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Rare Bird Alert: June 21, 2019

There are a number of familiar continuing birds in the ABA Area as we head into the longest days of the years. The Slate-throated Redstart (ABA Code 4) in Texas is still hanging around, as is a Red-footed Booby (4) in California,  Falcated Duck (4) in Alaska, and Common Crane (4) in Arizona In the east, the Zenaida Dove (5) in Florida is still being seen, as are Little Egrets (4) in both Maine and New Hampshire, with multiple birds possible in the former.

Pacific storm-petrels are notoriously difficult, be they white or dark-rumped, which is what makes Washington’s 3rd record of Ashy Storm-Petrel, seen on a pelagic out of Grays Harbor, all the more impressive. The difference between Ashy and the other dark storm-petrels possible in the north Pacific this time of year seems to be a matter of degree. How much lighter is light enough? But this individual was photographed by many, which always helps.

We have a couple 1st records to report, the first from the far far far north of the continent. On Herschel Island in the Yukon Territory, which lies in the Beaufort Sea, a Spectacled Eider is not only a territorial 1st but potentially a 1st for Canada as well. Two potential records from British Columbia are labeled “hypothetical”. In any case, this is a 1st for the modern era and an excellent record for this Bering Sea specialist.

And in North Carolina, an apparent Red-footed Booby (4) photographed from a cruise ship about 60 miles off shore would be a long-anticipated 1st. Also this week, the state’s 9th Black-whiskered Vireo was seen in Carteret. 

British Columbia’s 5th record of Sedge Wren was recorded singing at Fort St. John. Also noteworthy for the province, a Lesser Goldfinch at a feeder in Agassiz.

California had a Common Redpoll in Marin this week, good for the state on its own, let alone in midsummer.

Montana’s 14th record of Long-tailed Jaeger was photographed on a lake in Deer Lodge.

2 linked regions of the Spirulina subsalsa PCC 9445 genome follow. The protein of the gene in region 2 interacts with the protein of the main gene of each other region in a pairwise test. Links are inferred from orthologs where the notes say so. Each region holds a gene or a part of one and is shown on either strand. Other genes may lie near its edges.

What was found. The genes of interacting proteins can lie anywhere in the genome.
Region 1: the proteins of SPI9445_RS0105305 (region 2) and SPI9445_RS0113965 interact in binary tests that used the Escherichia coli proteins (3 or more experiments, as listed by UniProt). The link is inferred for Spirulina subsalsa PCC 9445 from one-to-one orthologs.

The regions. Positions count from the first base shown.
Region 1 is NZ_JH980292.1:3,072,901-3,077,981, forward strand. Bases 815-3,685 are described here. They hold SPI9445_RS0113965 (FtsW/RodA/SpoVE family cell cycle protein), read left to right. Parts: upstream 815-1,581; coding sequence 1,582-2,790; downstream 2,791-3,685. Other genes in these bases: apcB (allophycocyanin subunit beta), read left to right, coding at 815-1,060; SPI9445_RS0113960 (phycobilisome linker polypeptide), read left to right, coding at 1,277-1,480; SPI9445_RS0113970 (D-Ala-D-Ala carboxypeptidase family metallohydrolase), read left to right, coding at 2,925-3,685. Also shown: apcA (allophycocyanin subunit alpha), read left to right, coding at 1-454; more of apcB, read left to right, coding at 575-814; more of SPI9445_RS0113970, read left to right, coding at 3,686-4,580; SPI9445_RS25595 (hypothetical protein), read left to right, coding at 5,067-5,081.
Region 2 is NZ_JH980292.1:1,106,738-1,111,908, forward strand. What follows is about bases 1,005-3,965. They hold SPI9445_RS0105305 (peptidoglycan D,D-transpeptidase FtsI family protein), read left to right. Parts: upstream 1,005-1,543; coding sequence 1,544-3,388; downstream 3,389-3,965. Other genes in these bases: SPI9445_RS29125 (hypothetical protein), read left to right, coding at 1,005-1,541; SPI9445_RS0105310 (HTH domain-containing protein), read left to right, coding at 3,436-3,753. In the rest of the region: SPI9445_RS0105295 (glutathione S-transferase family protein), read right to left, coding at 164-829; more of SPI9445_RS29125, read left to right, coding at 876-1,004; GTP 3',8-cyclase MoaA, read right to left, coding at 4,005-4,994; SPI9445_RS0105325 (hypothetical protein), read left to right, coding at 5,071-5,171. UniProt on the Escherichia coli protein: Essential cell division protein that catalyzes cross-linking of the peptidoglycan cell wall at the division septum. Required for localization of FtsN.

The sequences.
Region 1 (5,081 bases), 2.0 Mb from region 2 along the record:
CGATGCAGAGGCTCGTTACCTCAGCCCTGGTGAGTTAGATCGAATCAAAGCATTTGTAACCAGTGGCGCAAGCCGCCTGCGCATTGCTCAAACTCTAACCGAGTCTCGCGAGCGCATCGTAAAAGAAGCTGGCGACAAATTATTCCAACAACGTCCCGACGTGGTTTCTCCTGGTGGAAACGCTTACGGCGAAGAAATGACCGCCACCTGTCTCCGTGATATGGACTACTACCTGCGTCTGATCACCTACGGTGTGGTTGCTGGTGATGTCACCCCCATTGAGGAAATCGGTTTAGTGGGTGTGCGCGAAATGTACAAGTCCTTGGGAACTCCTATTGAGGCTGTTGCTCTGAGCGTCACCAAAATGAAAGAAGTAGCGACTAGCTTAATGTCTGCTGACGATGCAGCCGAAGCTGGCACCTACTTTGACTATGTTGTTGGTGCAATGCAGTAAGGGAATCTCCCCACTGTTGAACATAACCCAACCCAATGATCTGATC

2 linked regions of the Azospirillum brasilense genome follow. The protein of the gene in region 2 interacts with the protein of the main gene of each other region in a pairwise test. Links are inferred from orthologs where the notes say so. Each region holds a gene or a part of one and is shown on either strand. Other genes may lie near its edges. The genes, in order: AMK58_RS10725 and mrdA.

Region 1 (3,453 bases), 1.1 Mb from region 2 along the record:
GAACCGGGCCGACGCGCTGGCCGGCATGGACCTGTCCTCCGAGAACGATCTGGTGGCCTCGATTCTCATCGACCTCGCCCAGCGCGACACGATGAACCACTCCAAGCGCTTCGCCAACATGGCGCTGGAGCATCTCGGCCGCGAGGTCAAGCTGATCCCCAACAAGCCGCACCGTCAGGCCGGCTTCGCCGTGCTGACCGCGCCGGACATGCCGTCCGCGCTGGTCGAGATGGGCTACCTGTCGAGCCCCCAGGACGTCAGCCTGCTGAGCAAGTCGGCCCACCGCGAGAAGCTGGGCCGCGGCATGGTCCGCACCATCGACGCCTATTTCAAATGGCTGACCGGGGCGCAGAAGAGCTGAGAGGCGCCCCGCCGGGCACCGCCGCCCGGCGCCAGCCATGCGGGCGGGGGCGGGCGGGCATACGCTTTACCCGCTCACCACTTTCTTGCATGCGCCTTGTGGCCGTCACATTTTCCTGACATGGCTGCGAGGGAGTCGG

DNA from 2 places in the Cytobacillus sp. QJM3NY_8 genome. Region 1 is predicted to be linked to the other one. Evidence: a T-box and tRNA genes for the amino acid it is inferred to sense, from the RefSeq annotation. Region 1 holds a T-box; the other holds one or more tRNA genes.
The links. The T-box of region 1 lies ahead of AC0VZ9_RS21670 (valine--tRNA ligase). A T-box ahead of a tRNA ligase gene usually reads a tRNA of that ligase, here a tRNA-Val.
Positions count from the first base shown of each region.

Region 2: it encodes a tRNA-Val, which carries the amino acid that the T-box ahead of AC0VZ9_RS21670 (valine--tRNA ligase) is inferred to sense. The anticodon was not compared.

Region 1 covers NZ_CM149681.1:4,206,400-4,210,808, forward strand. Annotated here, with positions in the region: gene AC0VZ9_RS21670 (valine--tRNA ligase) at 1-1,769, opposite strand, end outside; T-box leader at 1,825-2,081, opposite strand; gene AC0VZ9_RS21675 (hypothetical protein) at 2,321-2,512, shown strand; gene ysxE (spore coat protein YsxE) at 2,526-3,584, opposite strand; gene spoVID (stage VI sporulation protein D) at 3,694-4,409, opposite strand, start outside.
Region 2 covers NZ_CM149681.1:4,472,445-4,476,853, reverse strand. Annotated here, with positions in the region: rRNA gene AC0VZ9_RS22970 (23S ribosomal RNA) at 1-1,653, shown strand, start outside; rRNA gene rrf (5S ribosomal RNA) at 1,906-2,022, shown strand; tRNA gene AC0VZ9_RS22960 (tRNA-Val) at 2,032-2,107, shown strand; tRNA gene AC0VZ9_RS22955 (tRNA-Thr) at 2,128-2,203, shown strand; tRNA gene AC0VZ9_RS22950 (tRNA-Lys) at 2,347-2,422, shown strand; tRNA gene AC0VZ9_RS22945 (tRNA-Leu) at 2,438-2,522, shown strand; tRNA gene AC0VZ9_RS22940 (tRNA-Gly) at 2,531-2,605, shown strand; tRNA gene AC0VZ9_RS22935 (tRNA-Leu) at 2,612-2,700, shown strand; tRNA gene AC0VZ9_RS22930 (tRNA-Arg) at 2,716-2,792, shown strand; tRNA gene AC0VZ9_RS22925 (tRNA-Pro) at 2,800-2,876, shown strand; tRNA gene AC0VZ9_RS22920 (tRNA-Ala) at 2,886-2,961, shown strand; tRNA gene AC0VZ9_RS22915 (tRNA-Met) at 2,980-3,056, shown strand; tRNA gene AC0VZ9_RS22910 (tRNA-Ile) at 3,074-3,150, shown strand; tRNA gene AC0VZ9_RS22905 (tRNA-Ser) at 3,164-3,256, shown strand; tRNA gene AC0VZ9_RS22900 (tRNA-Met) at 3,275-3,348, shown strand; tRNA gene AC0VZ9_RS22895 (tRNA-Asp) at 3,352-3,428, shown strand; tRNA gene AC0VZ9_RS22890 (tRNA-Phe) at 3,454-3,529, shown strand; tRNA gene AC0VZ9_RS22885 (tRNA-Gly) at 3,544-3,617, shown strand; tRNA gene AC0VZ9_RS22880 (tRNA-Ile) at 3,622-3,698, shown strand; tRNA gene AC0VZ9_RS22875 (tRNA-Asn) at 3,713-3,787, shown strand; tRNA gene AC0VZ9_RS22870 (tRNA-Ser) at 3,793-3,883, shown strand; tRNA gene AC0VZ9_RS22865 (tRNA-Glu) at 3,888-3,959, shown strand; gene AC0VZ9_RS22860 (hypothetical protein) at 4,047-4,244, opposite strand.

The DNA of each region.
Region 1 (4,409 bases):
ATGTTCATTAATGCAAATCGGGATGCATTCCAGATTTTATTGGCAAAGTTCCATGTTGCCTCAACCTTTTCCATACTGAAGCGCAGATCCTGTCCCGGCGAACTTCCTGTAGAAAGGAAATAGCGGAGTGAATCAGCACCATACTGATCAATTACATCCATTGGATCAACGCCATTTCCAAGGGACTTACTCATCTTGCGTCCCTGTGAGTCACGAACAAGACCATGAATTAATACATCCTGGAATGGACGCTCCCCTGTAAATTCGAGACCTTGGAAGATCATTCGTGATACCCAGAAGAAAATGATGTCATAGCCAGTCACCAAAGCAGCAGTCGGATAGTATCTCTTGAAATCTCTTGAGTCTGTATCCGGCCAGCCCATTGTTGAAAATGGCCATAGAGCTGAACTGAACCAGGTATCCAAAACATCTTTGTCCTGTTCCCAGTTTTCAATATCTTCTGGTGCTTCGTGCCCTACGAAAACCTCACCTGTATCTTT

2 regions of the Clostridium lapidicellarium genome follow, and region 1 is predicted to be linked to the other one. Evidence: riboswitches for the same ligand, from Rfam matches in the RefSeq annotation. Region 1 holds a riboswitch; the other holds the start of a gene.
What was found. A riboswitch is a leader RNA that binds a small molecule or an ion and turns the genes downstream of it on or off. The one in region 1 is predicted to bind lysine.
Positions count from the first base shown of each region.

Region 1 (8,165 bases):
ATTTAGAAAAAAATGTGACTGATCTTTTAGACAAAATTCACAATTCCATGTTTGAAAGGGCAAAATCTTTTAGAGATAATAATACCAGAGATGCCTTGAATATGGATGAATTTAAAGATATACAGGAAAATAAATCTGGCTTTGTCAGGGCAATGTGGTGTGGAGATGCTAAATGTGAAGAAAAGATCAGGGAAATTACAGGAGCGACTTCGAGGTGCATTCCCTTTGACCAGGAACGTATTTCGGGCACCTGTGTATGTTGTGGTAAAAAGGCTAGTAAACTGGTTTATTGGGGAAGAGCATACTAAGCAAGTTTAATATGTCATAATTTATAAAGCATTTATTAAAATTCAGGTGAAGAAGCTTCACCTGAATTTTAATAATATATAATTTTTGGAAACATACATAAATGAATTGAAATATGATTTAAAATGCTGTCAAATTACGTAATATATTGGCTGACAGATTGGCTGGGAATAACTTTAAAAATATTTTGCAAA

Colorado had a Blue-winged Warbler in Denver this week.

In Ohio, a Neotropic Cormorant was seen in Franklin. 

Notable for Ontario was a Curlew Sandpiper (3) on Amherst Island.

Quebec had a couple southern overshoots in a Loggerhead Shrike in Outaouais and an Orchard Oriole in Montérégie.

A Green Heron in Bonavista, Newfoundland, was a nice find for the island.

In Nova Scotia, a Little Blue Heron was seen in Bayswater.

Massachusetts had a pair of vagrant tyrant flycatchers in a Scissor-tailed Flycatcher and aTropical Kingbird at the exact same site in Plymouth. Also exciting was the slightly stale report of a Eurasian Hobby (4) photographed well-offshore, though the bird was equidistant from Nantucket and Long Island, New York, so it’s unclear which jurisdiction gets to claim it.

And New Jersey had a Scissor-tailed Flycatcher this week in Ocean. 

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Omissions and errors are not intended, but if you find any please message blog AT aba.org and I will try to fix them as soon as possible. This post is meant to be an account of the most recently reported birds. Continuing birds not mentioned are likely included in previous editions listed here. Place names written in italics refer to counties/parishes.

Readers should note that none of these reports has yet been vetted by a records committee. All birders are urged to submit documentation of rare sightings to the appropriate state or provincial committees. For full analysis of these and other bird observations, subscribe to North American Birds, the richly illustrated journal of ornithological record published by the ABA.

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Nate Swick

Nate Swick

Editor, Social Media Manager at American Birding Association
Nate Swick is the editor of the American Birding Association Blog, social media manager for the ABA, and the host of the American Birding Podcast. He lives in Greensboro, North Carolina, with his wife, Danielle, and two young children. He is the author of Birding for the Curious and The ABA Field Guide to Birds of the Carolinas.